Tuesday, November 30, 2010

Mellow Monk on Now Serving Tea

Mellow Monk is the featured entry today on the wonderful website Now Serving Tea.


The Monk's site and Now Serving Tea are both dedicated to maximizing tea happiness.


—Mellow Monk

 

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Saturday, November 27, 2010

The Monk presents a new tea — Crimson Grove, black tea made from green tea varietals

As previously sneak-previewed, Mellow Monk has added a new tea to our lineup — Crimson Grove, a black tea (kocha, or "crimson tea").


What makes Crimson Grove special, however, is that it's made from leaves from green tea varietals — and that the leaves are only lightly fermented after harvest.


Crimson Grove's deeply dark leaves yield a caramel-brown brew with a light sweetness combined with a smoky lusciousness, with overtones of nutmeg. This unexpectedly delicious combination must be tasted to be believed.


And once you taste it, we are sure you will want to keep tasting it over and over again.



What was known in Asia as "crimson tea" — from the color of the brew — was dubbed "black tea" by the British from the color of the leaves.


—Mellow Monk

 

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Wednesday, November 24, 2010

Green tea wedding

A chakonshiki is a traditional Japanese wedding ceremony that incorporates elements of the tea ceremony.


If the happy couple is not already familiar with the tea ceremony, they must practice with a tea master for months ahead of the event.


Deciding on a chakonshiki is thus a serious commitment (as is marriage itself), but surely the results are worth it.



The four elements required for the tea ceremony — wakei seijaku [和敬清寂] (harmony, respect, purity, and tranquility) — are all in place.


—Mellow Monk

 

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Monday, November 22, 2010

Friday, November 19, 2010

Green tea soup and matcha crispy rice treats

Green tea is a truly versatile ingredient in the kitchen.


For instance, for dinner you could have a lovely green tea soup, followed by matcha brown butter crispy rice treats for dessert.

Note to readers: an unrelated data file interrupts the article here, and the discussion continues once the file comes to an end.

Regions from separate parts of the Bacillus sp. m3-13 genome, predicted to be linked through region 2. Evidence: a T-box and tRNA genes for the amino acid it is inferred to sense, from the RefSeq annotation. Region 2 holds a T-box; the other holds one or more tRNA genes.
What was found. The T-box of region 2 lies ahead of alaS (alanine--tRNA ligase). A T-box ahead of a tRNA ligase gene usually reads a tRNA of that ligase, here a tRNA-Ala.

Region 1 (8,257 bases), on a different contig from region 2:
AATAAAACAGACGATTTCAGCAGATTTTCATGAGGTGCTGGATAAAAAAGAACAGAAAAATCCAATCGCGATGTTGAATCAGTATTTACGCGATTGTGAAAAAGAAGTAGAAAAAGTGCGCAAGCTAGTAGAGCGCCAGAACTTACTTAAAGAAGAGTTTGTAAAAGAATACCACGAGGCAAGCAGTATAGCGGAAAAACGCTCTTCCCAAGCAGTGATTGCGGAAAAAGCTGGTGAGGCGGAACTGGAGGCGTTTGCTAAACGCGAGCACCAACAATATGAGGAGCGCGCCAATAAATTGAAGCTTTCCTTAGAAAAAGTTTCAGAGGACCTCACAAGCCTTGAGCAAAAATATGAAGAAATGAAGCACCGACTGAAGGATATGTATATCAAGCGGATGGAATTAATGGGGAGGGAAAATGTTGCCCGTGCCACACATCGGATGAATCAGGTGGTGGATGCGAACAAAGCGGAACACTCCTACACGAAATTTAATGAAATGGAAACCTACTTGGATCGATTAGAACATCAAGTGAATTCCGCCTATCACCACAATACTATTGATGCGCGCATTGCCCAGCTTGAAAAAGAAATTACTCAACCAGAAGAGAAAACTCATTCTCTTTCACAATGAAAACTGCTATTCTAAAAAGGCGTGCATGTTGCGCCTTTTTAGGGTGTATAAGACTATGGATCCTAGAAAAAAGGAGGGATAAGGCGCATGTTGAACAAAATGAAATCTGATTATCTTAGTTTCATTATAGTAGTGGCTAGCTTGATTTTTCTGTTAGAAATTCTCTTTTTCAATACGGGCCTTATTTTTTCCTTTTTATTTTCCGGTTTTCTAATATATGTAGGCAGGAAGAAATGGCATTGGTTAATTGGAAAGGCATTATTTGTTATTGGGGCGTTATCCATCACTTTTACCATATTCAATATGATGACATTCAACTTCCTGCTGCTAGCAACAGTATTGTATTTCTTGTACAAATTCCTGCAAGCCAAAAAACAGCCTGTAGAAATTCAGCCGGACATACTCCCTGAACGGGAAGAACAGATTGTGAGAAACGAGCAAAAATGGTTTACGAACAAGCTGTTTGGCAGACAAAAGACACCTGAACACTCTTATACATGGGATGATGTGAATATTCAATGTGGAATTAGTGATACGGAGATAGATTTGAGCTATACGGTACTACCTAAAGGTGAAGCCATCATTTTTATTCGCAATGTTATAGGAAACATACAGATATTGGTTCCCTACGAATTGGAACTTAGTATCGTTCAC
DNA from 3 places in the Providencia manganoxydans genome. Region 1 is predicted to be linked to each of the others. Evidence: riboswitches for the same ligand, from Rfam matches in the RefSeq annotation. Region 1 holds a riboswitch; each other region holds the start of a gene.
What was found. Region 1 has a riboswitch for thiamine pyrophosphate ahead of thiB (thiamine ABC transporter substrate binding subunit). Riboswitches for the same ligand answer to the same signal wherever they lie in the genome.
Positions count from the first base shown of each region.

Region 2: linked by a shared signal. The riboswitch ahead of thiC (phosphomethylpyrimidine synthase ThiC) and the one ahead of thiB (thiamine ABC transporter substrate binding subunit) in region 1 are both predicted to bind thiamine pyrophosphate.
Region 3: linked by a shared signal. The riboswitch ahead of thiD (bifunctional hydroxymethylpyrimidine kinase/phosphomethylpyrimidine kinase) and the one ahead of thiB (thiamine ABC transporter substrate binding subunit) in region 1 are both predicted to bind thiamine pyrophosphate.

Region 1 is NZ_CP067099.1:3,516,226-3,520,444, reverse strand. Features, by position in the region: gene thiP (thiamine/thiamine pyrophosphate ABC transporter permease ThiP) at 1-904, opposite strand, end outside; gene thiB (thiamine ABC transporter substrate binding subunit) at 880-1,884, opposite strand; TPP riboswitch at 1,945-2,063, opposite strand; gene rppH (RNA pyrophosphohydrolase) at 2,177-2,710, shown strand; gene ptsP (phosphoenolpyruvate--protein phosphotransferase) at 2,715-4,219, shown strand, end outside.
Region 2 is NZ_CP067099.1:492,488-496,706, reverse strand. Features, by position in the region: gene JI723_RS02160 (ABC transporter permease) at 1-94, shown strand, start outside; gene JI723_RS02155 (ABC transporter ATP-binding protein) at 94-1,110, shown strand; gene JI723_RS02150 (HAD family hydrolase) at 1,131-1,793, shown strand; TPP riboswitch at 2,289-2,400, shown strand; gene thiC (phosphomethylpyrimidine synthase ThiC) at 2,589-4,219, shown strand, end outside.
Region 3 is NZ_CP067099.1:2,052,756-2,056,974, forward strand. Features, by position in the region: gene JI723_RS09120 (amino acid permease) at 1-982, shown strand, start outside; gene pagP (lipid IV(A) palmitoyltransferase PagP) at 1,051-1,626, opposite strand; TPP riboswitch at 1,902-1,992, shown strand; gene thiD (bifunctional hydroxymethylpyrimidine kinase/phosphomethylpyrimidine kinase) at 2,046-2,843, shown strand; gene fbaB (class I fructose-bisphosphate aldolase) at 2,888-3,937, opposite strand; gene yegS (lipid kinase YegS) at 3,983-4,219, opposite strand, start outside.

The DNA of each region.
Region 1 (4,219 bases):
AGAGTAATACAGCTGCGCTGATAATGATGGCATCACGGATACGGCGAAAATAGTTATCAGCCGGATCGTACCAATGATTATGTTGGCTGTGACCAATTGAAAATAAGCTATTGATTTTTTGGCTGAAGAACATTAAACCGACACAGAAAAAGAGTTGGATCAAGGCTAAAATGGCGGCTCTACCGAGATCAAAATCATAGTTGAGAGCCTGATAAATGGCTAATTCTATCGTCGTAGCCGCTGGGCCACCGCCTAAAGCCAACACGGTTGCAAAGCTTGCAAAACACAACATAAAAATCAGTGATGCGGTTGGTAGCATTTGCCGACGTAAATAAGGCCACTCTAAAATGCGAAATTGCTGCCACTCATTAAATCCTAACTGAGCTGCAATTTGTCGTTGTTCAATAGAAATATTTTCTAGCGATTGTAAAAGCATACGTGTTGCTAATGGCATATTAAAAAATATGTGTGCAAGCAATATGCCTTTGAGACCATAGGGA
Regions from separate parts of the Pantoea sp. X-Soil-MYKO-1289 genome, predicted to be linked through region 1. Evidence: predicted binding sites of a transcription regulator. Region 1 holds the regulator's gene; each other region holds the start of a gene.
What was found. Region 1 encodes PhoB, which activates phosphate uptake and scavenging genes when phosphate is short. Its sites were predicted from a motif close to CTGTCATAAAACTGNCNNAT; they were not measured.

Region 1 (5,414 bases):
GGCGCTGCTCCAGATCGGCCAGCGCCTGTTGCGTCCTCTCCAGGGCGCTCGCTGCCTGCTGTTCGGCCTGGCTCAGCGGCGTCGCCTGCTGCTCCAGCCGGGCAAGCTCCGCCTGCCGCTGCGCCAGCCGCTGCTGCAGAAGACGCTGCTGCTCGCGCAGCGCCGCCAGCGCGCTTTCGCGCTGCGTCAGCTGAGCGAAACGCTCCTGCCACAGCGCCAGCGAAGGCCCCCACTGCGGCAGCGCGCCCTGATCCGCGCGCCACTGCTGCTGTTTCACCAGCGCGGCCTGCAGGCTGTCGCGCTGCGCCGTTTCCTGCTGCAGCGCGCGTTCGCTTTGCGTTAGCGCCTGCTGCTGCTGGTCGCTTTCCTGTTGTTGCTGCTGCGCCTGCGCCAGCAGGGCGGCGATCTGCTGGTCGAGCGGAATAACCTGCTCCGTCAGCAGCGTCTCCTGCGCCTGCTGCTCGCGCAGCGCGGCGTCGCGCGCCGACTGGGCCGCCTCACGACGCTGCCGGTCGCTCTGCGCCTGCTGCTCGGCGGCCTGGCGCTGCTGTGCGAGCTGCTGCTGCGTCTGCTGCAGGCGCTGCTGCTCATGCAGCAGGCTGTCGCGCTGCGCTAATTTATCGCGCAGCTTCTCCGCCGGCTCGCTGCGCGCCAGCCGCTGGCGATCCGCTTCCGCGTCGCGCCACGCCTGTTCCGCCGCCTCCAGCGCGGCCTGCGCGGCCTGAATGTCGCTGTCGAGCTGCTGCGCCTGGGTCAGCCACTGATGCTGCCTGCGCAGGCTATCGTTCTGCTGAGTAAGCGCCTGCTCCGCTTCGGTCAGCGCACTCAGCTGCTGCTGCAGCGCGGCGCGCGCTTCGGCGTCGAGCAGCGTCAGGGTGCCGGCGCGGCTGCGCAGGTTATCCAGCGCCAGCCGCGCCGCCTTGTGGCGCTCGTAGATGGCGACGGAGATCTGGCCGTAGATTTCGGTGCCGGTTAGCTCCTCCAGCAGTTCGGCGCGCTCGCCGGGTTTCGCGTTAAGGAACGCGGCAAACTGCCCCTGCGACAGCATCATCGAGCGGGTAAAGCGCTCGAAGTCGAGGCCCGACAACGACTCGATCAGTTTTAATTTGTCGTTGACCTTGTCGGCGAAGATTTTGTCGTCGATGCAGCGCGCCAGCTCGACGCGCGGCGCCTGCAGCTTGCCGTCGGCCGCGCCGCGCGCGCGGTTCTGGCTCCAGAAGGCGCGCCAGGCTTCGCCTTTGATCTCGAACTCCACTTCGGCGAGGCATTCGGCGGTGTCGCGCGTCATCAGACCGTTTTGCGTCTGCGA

The soup recipe calls for 8 tea bags of genmaicha, but instead you can simply brew a largish-sized pot of loose-leaf genmaicha.


And instead of black cod, you could substitute any white fish — or even chicken for that matter. Experimenting is an important part of cooking, and we would love to hear about any variations you come up with.





—Mellow Monk

 

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Wednesday, November 17, 2010

Aso Shrine in autumn

An acquaintance in Aso sent us this recent photo of ancient Aso Jinja, which is less than a mile from one of our main grower–artisan's tea fields, in the shadow of the majestic volcano that gives the region its name.



No mere historical relic, the shrine is a vibrant part of the local community.


—Mellow Monk

 

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Monday, November 15, 2010

A customer's amazing tea ware collection

Mellow Monk customer Jean-Frédéric of France sent us this photo of his wonderful collection of chadougu.


Jean-Frédéric says the tea ware was made by Yamada So [second from the top], grandson of the late Yamada Jozan III, a Tokoname-yaki potter and a former Living National Treasure.

All these items are made by yakishime, wood-fired in an anagama kiln.



A truly lovely, mellow space for enjoying tea — and your tea time — to its fullest. But let us remember that the key to a fulfilling, invigorating green tea break is your attitude going in, not your equipment.


—Mellow Monk

 

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Thursday, November 11, 2010

Aso sunflower

A relation sent in this just-taken photograph of a sunflower against a blue sky in Aso.





—Mellow Monk

 

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Tuesday, November 09, 2010

Our garden's harvest

I am posting this a little late, but here is a shot of an August harvest from our humble little garden.



Tomatoes, apples, and pears — oh my! (And bell peppers, too.)


—Mellow Monk

 

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Sunday, November 07, 2010

World's most incredible tea pourer

If you aspire to be the world's best pourer of tea, you first have to best this young man.


And as they say, do not try this at home:





—Mellow Monk

 

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Wednesday, November 03, 2010

Flavors of West Japan: part 6 (last): Mellow Monk tea growers in action

We finally arrive at the last segment of the Channel 4 documentary "Flavors of West Japan." This is the segment that features Mellow Monk tea growers, the Nagatas, who were chosen to represent all of Kyushu.


While husband Koji tends the tea fields, his lovely wife Miho shows us how to brew green tea properly.


We are also treated to sights of Mt. Aso and the surrounding hillside, which the narrator describes as resembling the European Alps. See for yourself:





This video is also available YouTube. You can also check out previous segments of the documentary.


—Mellow Monk

 

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